Cub Football - A look back at the 2017 Loyola football season

Loyola's 2017 accomplishments were significant despite .500 record
It is not easy to take over the reins of a football program in the late spring and make significant changes that will spell success in the fall, but despite daunting challenges, first year head coach, Dr. RICARDO PEDROARIAS '84, led his troops to a far better than projected outcome. You might ask, how can a 5-5 record be defined as successful.

HERE's HOW . . .
Loyola's defense gave up the fewest points (133) over the span of ten games since it last won the CIF Southern Section Division I championship in 2005. Including TDs scored against the offense, the Cubs relinquished an average of 15.4 points per game, the best per contest points-allowed average since 2004 . . . the culture of accountability and physicality and emphasis on fundamentals manifested themselves abundantly throughout the season . . .

Loyola defeated three teams who won league crowns
Fairfax
(8-2 record to date, L.A. City Section Western League winners; other than the Lions' season-opening 52-7 loss to the Cubs, Fairfax's average score against nine other opponents was 31-14; the Lions are seeded fourth in the City Section Open Division playoffs) . . . St. Augustine (San Diego) (7-3 overall, CIF San Diego Section Western League champs; save for their only shut out loss of the 2017 campaign, a 41-0 defeat at the hands of Loyola, the Saints averaged 34 points per contest in their nine other regular season games; St. Augustine has a bye before it commences play in the San Diego Open Division playoffs) . . . and Cathedral (9-1 heading into the CIF Division 2 playoffs; other than their 17-7 loss to the Cubs, the Phantoms defeated all of their other foes by the average score of 43-7).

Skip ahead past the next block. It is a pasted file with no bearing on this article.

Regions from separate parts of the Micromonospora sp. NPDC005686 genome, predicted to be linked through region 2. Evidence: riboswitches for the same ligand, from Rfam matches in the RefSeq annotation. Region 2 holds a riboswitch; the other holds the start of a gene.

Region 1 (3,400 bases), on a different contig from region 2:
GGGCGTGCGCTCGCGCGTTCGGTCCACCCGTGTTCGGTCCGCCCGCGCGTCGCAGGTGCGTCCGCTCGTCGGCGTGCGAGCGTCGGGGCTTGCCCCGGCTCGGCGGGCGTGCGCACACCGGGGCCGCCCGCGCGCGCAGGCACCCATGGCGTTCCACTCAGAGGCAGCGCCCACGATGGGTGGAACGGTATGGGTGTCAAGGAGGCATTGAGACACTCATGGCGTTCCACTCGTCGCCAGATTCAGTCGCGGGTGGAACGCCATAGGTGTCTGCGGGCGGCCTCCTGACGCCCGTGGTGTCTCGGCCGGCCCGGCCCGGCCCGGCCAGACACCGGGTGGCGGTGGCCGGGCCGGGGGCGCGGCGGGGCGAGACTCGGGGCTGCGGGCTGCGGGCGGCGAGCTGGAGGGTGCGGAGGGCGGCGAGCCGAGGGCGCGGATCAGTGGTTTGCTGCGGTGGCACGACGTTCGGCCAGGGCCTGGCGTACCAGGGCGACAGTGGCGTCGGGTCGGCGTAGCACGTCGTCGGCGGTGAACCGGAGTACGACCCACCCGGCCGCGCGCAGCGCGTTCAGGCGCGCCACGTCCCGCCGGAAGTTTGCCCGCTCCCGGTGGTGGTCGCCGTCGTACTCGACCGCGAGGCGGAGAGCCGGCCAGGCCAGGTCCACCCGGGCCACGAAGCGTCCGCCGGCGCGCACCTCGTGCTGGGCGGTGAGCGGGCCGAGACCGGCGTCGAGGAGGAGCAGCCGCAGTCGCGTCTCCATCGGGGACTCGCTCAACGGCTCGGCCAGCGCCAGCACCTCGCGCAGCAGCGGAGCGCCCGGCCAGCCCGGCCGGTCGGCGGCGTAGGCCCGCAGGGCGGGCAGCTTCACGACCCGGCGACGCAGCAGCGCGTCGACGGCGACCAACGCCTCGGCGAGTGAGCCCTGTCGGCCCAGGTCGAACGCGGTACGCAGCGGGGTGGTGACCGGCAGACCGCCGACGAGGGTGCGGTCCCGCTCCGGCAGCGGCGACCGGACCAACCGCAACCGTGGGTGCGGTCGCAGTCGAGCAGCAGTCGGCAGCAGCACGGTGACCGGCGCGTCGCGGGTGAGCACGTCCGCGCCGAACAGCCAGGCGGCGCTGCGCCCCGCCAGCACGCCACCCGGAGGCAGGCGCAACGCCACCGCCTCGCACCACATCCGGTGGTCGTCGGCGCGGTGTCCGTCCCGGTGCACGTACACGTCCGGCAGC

Cub 'Wolfpack' defense held six opponents to their lowest point totals of season; this marked first campaign Loyola notched two shutouts in the same year since 2004
It isn't cliche - defense indeed does win championships, and Loyola's emphasis on - and success - in shutting down opponents is a harbinger of good things to come in the years ahead. A great deal of credit goes to defensive coordinator MIKE GILHOOLY '88 for his work in retooling the 'Wolfpack'. . . 

The 'Wolfpack handed St. Augustine and Crespi their lone shutout losses of the season, held Fairfax, Cathedral, Notre Dame and Serra to their lowest point totals of the regular season and allowed the second fewest points scored by Santa Margarita and Bishop Amat against all opponents. . . This is the first campaign since 2004 that the Cubs held two opponents scoreless in the same season.

Eight of the nine teams Loyola played are competing in the CIF playoffs in various sections and divisions
But for a controversial fumble call as the Cubs were going into score the winning TD against arch rival Bishop Amat in the final minute of a 7-3 loss, Loyola would have had a victory over the second place finisher in the Mission League . . . an unfortunate pick six off a tipped pass on the first scrimmage play against Gardena Serra (which had its lowest offensive output of the season in a 13-10 win over the Cubs), Loyola likely would have secured a victory over a Cavalier team that lost by just five points (37-32) to Mission League champ Chaminade and defeated L.B. Poly (8-2 record), 24-20, in a regular season non-conference finale. The

Jackrabbits' only other setback was at the hands of undefeated Mission Viejo by a 12-7 score,

Three of the Cubs' Mission League losses were by a combined total of 10 points 
Flip those losses to wins and the squad would be no worse than 7-3 and likely getting ready for the first round of the playoffs. Yes, close only counts in horseshoes and hand grenades, but from the opening kick to the final gun in every battle Loyola competed with unflinching resolve . . . Expect that trait to be in abundance in the campaigns to come.

Top games of the year
The best games played by the Cubs from start to finish were probably, in order, the road win (41-0) over St. Augustine of San Diego on September 8; the 28-21 victory over Mission League rival Notre Dame in Sherman Oaks on September 22; and the 17-7 road triumph over Cathedral in the final non-conference contest on September 15. The latter was the defensive masterpiece of the year.